VIDEO: Is Rear Suspension coming to Gravel Bikes? Featuring Pinarello’s K10S Disc Brake Road Bike

Suspension has been seen adorning gravel bikes in several forms as at the time of writing this article, October of 2018. Thus far, we’ve seen forks, stems, seatposts and more controversially, a handlebar suspension system (Canyon Grail). Most of these systems have essentially been reinventions of earlier versions of suspension.

The dynamic, electronically controlled HiRide system seen adorning this Pinarello K10S Disc, which is a road bike, is intended for mitigating some of the roughness associated with gravel roads, cobblestones and other nastiness. The complete system weighs approximately 610 grams.

Pinarello K10S Disc HiRide Suspension

JOM of the Gravel Cyclist crew talks about the system present on this bike in detail, which you may be seeing more of in the future on gravel bikes?

Pinarello K10S Disc HiRide Suspension

We know of at least two prominent bike manufacturers who are tinkering with their own front and rear suspension gravel bikes at the time of this article…


Links to other suspension systems we’ve featured or reviewed on Gravel Cyclist:

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  1. K-Dogg K-Dogg

    Amazing. I’ve been riding next to Shannon for weeks and never realized what
    a futuristic ride he has. Must have cost him a good couple grand.

    Is there a remote control option where you scoop out your brain, install it on the bike
    then simply stay at home while your body relaxes. You could cheer yourself!

  2. Avatar Plusbike Nerd

    The Pinarello seems excessively high tech. A Gravelbike with a Lauf suspension fork in the front and soft-tail suspension in the rear is more my speed—light-weight and low tech. Overall, I’m all for suspension on a Gravelbike. I like being comfortable when I’m spinning away the miles but I don’t want to add a lot of weight or complexity.

    • Avatar Plusbike Nerd

      Have you seen the BMC Teamelite or the Moots YBB? Both bikes have soft-tail rear suspensions that are very low tech.

      • JOM JOM

        Know all about the Moots YBB, thanks for chiming in!

      • Avatar Plusbike Nerd

        However, maybe suspension isn’t the answer. Maybe wider low-pressure tires are the way to go. I just took a test ride on a new 2019 Salsa Fargo that comes with 29×2.6(700×66) Maxxis Ikon tires which is a light XC-Race mountain bike tire that uses sub 20psi tire pressures. The bike rolled suprisingly fast, soaked up big hits, and was very comfortable. I believe a true Gravel tire at 29×2.6 would roll even faster and could be even lighter. Using wider tires might be an even more low tech way to add suspension—tire suspension.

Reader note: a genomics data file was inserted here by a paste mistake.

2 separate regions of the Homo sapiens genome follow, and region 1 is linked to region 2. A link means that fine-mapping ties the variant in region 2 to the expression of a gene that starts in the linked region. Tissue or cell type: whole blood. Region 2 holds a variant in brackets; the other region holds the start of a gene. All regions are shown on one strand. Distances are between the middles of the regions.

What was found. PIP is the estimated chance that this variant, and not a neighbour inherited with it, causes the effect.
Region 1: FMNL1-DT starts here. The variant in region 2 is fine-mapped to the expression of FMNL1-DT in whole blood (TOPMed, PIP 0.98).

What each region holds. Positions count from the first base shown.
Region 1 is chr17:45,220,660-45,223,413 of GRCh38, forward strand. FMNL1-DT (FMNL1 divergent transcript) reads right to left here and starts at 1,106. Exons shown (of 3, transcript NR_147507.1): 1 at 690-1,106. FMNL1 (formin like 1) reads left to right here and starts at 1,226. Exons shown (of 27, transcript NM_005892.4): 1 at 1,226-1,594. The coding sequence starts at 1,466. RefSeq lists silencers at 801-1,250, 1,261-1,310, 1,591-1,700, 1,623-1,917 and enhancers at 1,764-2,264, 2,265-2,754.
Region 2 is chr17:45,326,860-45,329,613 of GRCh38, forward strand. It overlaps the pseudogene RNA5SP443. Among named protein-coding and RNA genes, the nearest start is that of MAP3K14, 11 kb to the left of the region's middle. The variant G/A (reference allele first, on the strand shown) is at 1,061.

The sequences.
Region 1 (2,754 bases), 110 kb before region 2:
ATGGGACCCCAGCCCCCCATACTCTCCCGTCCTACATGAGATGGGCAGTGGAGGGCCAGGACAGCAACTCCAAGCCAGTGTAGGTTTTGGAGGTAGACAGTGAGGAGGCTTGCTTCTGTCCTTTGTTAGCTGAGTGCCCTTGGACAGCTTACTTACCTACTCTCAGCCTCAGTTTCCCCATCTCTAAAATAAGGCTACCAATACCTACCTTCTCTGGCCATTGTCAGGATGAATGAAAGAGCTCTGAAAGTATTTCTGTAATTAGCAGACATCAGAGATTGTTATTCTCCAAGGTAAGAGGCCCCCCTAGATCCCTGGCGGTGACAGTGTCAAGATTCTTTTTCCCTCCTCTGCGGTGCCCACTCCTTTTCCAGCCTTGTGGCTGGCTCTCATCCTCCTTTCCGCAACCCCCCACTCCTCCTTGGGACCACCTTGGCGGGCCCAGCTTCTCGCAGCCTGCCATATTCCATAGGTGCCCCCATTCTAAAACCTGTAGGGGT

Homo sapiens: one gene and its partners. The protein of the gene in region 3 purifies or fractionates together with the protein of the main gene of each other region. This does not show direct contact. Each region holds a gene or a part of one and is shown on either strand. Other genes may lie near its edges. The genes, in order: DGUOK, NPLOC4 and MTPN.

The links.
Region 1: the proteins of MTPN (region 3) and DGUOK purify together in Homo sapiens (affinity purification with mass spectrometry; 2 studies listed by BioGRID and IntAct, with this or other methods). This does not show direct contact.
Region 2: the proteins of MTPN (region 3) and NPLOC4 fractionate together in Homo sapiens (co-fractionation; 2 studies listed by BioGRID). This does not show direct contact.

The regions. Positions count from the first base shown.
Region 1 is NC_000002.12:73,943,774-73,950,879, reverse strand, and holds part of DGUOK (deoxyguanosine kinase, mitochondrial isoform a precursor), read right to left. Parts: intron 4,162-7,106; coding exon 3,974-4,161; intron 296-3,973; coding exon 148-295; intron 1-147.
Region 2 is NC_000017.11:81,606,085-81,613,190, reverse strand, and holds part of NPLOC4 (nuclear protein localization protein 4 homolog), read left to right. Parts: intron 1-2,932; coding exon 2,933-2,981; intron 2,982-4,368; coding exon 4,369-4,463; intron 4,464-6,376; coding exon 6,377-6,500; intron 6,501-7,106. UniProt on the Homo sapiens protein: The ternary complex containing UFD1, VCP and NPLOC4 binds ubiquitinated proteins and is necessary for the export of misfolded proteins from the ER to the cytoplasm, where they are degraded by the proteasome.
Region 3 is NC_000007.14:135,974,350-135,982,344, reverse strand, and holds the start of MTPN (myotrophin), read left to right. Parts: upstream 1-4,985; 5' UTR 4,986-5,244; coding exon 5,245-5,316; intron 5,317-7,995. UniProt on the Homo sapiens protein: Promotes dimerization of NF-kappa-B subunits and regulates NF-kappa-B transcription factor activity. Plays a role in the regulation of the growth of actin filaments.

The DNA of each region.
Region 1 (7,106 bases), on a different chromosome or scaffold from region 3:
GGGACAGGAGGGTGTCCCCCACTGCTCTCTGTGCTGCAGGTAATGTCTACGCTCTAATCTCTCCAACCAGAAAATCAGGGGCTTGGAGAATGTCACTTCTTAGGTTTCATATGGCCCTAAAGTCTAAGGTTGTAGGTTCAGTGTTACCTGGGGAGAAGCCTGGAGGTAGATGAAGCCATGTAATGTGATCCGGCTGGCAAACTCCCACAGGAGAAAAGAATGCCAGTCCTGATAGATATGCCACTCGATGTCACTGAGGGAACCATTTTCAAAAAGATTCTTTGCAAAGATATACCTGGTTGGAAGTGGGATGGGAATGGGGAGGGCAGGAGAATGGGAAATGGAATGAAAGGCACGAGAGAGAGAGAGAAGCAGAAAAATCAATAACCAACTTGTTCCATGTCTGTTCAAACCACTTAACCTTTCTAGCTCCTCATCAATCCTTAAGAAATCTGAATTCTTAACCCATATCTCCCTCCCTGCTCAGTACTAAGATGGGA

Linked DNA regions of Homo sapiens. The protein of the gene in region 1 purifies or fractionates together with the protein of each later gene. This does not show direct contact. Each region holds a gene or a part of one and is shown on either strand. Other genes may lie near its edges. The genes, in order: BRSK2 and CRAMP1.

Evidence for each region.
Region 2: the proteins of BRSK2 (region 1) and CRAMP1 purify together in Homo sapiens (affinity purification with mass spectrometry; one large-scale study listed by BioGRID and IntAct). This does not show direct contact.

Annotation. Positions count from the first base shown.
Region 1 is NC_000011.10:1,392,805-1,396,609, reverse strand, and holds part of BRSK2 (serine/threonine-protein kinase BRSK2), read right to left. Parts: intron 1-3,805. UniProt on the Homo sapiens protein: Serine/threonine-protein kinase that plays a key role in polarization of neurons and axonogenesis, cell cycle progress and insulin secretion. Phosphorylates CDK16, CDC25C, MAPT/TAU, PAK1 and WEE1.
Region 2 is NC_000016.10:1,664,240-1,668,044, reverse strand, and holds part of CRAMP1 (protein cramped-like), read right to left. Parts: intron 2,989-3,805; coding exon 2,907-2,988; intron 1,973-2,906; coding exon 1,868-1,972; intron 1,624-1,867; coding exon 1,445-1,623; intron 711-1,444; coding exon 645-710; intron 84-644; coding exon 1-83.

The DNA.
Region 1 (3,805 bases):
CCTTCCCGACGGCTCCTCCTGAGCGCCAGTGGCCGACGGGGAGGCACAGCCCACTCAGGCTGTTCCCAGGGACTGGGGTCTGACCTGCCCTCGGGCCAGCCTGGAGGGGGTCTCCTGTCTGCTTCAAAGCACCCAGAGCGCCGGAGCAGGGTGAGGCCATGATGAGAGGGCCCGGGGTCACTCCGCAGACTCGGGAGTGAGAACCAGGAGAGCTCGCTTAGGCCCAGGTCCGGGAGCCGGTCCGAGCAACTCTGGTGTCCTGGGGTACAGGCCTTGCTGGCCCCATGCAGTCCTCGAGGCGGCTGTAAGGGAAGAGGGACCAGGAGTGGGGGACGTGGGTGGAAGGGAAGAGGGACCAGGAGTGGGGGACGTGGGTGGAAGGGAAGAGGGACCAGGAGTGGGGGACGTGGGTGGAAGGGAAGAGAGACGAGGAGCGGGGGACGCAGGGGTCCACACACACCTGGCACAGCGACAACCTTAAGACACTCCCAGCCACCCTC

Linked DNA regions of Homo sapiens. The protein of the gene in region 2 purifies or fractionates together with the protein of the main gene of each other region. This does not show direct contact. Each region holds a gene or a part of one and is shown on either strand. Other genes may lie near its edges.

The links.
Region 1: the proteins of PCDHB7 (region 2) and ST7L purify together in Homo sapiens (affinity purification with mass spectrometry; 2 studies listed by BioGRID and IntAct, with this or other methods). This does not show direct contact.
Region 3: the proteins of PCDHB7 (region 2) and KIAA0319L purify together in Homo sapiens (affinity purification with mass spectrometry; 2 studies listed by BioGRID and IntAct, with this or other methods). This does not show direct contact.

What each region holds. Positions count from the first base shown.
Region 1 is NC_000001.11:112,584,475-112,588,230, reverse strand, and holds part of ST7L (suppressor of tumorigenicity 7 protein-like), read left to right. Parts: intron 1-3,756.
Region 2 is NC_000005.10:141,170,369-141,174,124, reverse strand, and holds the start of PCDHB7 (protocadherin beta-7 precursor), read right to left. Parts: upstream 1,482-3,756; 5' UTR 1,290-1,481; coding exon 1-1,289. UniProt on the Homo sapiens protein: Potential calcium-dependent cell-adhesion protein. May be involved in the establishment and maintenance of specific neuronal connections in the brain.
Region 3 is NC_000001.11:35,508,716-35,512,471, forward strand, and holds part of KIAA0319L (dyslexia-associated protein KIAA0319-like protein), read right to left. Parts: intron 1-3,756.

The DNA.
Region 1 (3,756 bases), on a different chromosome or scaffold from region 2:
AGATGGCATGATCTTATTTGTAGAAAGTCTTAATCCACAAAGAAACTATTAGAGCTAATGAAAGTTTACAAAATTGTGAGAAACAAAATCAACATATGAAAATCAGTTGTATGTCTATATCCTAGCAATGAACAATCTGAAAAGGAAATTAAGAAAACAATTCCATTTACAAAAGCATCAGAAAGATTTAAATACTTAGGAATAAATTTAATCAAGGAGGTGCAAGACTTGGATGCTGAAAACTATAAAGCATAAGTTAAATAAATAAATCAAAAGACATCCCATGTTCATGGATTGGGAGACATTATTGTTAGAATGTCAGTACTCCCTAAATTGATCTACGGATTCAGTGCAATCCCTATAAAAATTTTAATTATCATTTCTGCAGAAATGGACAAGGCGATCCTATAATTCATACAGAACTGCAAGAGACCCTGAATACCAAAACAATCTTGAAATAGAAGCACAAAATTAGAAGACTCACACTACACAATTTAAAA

• Avatar bobknh

          I don’t disagree with the notion of wider-softer- more supple tires. All good things for all-road riding. But as a suspension system tires have very limited damping and travel compared to modern mountain bike style dual suspension systems. I learned this recently when I purchased a 2018 Specialized Fatboy to ride on local fire roads and unmaintained class 6 trails. Other than 5″ fat tires at 8 PSI, the Fatboy has a rigid carbon fork and a hard tail. Once I hit my first rock garden and got bounced around on the Fatboy, I realized that while the 5″ tires may be great in sand or mud, they can’t replace a true suspension. Tires can only go so far.

          • Avatar Plusbike Nerd

            I agree that a rigid Fatbike is no substitute for a 5″ travel full-suspension mountain bike. However, using a Plus tire to get about 1″ of travel doesn’t seem unrealistic and it is help along by the huge rollover of the tall 29+ wheels. Modern Gravelbikes are looking a lot like the rigid 26er Mountainbikes of the 1980’s. I used to ride those over some pretty rough terraine. If suspension hadn’t been invented, I suspect mountain bikers would all be riding rigid 29+ bikes. Maybe Salsa is on to something? I can easily image a rigid carbon-fiber Gravelbike with light fast-rolling 29×2.6in Gravel specific tires mounted to i25mm carbon rims that weighs less than 20 pounds. I guess I just like the simplicity and low-weight of a rigid bike but I also want some comfort. Lots of people already ride rigid 29+ adventure bikes with 3.0in tires and they really like them on gravel. While most of these adventure bikes are heavy brutes, what could they be if they were supercharged by light-weight Road/Gravel technology? Maybe Gravel tires just haven’t gotten wide enough? The new Fargo is headed in that direction. Go test a Salsa Fargo and see what you think.

  3. Avatar Tom in MN

    My concern with this type of rear suspension is that it doesn’t have antisquat. Mountain bikes put the pivot at the BB in line with the chain at the top of the chainring to avoid this. Does he find he needs to lock it out when standing to climb a steep grade for example?

    • Avatar Shannon Woodruff

      Regular mode for the suspension is locked. There is no squat. Computer chooses to unlock suspension only when rough roads present a certain g-force load.

      • Avatar Tom in MN

        Thanks, I think this is what might make the case for this actively controlled design compared to the low-tech ones mentioned above.

  4. Avatar bobknh

    I was dubious about suspension on gravel bikes. That is until I installed a Bodyfloat seat post. I was surprised at how much the Bodyfloat relieved lower back and butt pain and fatigue when riding on rough unpaved roads. It even seems to provide fatigue and pain relief on paved roads as well. Of course, the body float isn’t a bike suspension. I can only imagine how much more a true bike suspension system would improve both performance and comfort.

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